No pathological lesion, fracture, implant and missing teeth in posterior part of mandible except third molar.
Each sample was divided according to the type radiographic technique into CBCT and OPG. The readings of each sample were achieved at different mandible regions; second premolar area (A), first molar area (B), second molar area (C) and distal to second molar area (D) as shown in Figure 1.
Figure 1. Panoramic image show the divisions areas of the mandible.
The samples were divided according to the gender into; male and female.
These areas were organized and divided by using dental software application and obtaining reconstructed panorama and cross sectional views to optimize the center of each examined view. The observer repeats the reading 3 times with one week interval between each reading.
The visibility of the MC was registered as either clear (C) or unclear (UC), in both CBCT and panoramic view, respectively, to differentiate the canal from surroundings, such as bone marrow spaces. The data of each examined area were clustered together so that each hemi-mandible received an overall visibility, then compared that assessed by CBCT with data that assessed by OPG for both gender (male and female).
The collected data was analyzed statistically by SPSS software program to assess the statistical significant differences between groups measured.
The study results showed higher clear visibility percentage of the mandibular canal (260 hemimandible from 400) at region A with 65% by the CBCT than by OPG images (94 hemi-mandible) which was 23%. The region B showed 56% (224 hemi-mandible from 400) clear visibility by CBCT which was higher clear visibility than images by OPG which was 46% (184 hemi-mandibular from 400). The percentages at region C showed was 47% (188 hemi-mandible from 400) clear visibility by the CBCT which is less than OPG which was 51% (204 hemi-mandibular). The region E showed 42% (186 hemi-mandible from 400) clear visibility of the hemi-mandibles by CBCT while 73% (292 hemi-mandibular) by OPG Table 1 and Table 2.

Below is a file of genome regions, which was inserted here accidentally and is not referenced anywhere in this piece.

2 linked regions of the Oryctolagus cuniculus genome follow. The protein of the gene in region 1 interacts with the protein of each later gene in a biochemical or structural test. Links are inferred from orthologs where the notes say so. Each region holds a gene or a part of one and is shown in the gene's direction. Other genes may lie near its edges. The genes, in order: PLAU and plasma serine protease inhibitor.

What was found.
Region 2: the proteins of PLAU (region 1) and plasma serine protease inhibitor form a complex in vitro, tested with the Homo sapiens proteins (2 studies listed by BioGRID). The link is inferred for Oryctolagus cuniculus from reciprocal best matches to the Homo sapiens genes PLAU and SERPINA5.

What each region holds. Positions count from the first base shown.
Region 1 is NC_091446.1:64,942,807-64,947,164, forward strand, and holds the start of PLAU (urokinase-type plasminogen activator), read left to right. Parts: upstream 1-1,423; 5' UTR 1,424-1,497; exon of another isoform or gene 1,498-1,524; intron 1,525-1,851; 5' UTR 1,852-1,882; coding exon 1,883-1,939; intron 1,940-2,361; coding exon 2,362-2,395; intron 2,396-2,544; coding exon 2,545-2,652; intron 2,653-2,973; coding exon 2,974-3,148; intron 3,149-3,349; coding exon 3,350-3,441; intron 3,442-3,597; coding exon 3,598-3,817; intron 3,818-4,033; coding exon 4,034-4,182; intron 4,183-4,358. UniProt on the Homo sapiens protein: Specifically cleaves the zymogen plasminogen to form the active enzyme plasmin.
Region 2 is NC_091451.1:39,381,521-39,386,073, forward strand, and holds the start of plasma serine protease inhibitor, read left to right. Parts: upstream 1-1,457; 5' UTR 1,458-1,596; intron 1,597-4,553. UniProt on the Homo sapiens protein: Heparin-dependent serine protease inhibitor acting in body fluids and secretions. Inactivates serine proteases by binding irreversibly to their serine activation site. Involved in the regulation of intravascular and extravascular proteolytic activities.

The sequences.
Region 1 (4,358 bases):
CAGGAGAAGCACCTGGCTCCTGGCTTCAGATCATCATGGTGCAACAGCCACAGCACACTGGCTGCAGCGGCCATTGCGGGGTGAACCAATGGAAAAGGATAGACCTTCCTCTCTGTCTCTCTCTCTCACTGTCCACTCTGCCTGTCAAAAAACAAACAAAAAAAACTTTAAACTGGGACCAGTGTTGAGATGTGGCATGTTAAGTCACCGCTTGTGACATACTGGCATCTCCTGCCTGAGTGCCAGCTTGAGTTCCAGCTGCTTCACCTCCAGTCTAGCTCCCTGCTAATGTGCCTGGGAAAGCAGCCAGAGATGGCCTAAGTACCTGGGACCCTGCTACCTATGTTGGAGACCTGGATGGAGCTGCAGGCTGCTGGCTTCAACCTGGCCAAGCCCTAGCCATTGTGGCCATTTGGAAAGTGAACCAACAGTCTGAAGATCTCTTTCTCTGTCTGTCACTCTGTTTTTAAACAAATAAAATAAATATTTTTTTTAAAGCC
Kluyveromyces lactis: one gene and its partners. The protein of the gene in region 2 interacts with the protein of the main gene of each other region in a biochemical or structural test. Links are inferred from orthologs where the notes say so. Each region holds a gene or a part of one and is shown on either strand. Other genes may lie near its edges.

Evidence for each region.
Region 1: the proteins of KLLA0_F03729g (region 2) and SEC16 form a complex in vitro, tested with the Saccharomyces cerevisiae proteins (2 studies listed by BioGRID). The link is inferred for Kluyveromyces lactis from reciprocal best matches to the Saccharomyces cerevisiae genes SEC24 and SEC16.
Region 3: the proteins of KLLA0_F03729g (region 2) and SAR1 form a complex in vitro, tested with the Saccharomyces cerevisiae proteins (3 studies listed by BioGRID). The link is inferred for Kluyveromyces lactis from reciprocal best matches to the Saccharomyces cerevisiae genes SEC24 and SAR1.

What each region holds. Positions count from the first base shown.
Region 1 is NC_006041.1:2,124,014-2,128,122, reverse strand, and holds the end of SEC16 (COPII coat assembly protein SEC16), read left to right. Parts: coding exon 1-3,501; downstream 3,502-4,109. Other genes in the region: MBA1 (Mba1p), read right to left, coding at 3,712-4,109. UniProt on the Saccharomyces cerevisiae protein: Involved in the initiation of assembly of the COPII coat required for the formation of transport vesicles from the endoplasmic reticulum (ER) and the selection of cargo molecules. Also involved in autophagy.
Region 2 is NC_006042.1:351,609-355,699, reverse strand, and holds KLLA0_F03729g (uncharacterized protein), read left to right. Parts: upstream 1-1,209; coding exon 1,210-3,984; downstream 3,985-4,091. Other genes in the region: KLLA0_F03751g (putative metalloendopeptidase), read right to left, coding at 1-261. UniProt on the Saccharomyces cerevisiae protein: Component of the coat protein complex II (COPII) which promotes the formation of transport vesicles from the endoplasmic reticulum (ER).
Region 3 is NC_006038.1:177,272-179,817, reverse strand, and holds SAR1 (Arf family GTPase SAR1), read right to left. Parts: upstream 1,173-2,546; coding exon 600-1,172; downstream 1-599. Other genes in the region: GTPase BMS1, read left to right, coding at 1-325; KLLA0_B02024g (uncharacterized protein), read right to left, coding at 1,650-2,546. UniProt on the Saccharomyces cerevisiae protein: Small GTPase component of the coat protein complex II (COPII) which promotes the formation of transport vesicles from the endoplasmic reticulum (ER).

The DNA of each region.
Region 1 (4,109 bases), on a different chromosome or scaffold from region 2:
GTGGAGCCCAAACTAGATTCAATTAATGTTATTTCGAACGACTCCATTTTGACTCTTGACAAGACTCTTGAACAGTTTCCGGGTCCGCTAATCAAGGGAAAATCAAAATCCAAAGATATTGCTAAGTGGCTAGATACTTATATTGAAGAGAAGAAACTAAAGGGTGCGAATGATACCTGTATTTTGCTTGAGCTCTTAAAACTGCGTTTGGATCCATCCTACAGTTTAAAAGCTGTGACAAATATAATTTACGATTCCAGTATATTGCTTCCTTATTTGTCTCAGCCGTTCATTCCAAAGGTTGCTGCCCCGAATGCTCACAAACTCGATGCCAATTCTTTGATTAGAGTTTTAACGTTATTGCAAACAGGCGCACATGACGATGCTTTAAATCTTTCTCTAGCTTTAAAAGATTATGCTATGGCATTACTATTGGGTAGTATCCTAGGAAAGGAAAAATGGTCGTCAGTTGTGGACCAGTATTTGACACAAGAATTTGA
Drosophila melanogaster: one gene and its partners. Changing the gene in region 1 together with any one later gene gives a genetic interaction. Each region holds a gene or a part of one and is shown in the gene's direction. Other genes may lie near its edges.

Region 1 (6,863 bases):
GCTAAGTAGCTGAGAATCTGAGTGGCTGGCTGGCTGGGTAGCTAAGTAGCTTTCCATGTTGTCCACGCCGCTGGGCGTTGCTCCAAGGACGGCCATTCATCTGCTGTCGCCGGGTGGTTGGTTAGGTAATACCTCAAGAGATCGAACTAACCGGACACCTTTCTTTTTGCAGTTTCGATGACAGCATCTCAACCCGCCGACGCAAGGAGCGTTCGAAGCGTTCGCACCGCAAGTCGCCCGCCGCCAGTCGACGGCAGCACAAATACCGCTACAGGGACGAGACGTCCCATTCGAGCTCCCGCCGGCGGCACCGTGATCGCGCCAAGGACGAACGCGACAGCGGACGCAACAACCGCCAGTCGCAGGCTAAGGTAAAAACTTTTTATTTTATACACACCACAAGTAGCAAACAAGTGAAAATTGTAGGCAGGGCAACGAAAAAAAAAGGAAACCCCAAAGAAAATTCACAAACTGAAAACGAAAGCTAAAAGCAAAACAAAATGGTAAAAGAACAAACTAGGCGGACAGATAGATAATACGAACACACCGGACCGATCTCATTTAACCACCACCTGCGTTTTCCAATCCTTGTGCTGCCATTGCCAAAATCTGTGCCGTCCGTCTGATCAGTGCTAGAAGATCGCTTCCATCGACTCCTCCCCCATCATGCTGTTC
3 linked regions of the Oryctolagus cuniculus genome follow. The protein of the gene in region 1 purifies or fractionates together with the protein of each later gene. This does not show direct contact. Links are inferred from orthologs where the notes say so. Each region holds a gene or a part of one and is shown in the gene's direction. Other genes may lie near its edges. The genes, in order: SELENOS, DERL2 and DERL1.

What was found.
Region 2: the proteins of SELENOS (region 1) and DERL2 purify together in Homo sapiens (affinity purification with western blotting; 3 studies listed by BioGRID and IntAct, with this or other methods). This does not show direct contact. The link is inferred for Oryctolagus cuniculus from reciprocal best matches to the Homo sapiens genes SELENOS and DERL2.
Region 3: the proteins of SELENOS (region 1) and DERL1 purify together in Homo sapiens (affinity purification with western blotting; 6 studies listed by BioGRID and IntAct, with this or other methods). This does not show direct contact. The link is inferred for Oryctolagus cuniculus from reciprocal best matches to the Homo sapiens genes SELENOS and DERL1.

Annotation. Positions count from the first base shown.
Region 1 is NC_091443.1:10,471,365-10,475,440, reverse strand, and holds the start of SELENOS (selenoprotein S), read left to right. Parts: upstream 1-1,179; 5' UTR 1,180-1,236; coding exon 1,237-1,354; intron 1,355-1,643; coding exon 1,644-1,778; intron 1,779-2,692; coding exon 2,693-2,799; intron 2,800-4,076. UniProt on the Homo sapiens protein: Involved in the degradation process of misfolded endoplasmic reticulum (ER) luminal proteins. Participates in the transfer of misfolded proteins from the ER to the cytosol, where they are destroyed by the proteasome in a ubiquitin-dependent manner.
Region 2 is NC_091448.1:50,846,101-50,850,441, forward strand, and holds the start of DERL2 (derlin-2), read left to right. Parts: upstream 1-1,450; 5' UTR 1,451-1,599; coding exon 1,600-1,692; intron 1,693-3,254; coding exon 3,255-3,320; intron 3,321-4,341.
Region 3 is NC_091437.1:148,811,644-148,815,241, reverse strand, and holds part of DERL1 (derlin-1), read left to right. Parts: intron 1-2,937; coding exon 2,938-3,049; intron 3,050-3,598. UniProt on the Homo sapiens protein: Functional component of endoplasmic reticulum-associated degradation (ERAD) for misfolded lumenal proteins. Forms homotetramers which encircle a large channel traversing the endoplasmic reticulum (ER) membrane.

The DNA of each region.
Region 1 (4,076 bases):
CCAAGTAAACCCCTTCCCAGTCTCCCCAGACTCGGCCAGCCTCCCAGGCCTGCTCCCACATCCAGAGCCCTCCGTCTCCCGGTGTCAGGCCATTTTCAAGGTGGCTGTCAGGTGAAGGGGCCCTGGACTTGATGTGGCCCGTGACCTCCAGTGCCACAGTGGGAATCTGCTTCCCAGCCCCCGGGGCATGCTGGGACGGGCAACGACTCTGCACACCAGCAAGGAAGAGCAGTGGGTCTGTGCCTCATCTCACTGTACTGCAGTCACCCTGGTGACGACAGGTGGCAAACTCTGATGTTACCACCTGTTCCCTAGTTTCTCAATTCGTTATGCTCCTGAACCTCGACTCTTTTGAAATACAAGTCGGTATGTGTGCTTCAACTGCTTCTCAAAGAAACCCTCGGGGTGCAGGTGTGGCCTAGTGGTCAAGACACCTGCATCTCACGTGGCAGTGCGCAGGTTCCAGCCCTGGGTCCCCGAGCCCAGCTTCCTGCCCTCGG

|Type of x-ray||Regions|
Table 1: Percentage of hemi-mandibles clearance and MC visibility according to the regions by OPG and CBCT.
Table 2: Multiple comparisons between CBCT and OPG of hemimandibles clearance and MC visibility percentages.
There were statistical differences between CPCT and OPG images at the region A, B and D while at the region C there was no significant difference as shown in Table 2.
When the CBCT results of males compared to those of females, the Followings data were observed, as showed in Table 3:
|A||65%||63%||P > 0.05NS|
|B||58%||55%||P > 0.05NS|
|C||50%||51%||P > 0.05NS|
|D||44%||42%||P > 0.05NS|
Table 3: Percentage of hemi-mandibles clearance and visibility of mandibular canal according to the region and comparison between male and female by using CBCT.
✓ The visibility of the mandibular canal in area (A) was identified clearly 65% of male (130 hemi-mandible from 200), and 63% of female (126 hemi-mandibular from 200) which showed a non-significant difference between them.
✓ The visibility of the mandibular canal in area B was identified clearly in 58% (116 hemimandible from 200) in male, and 55% (110 hemi- mandibular from 200) in female, (The difference is statistically non-significant).
✓ The visibility of the mandibular canal in area C was identified clearly in 50% (100 hemimandible from 200) in male, and 51% (102 hemimandibular from 200) in female, (The difference is statistically non-significant).
✓ The visibility of the mandibular canal in D area was identified clearly in 44% (88 hemimandible from 200) in male, and 42% (84 hemimandibular from 200) in female (The difference is statistically non-significant).
This study is the first one in Iraq that concerned to the mandibular canal visibility by CBCT in comparison with OPG. The MC is a significant anatomical structure and fundamental requirement for preoperative planning of surgical procedures involving the posterior mandible to minimize the possible complications during surgery.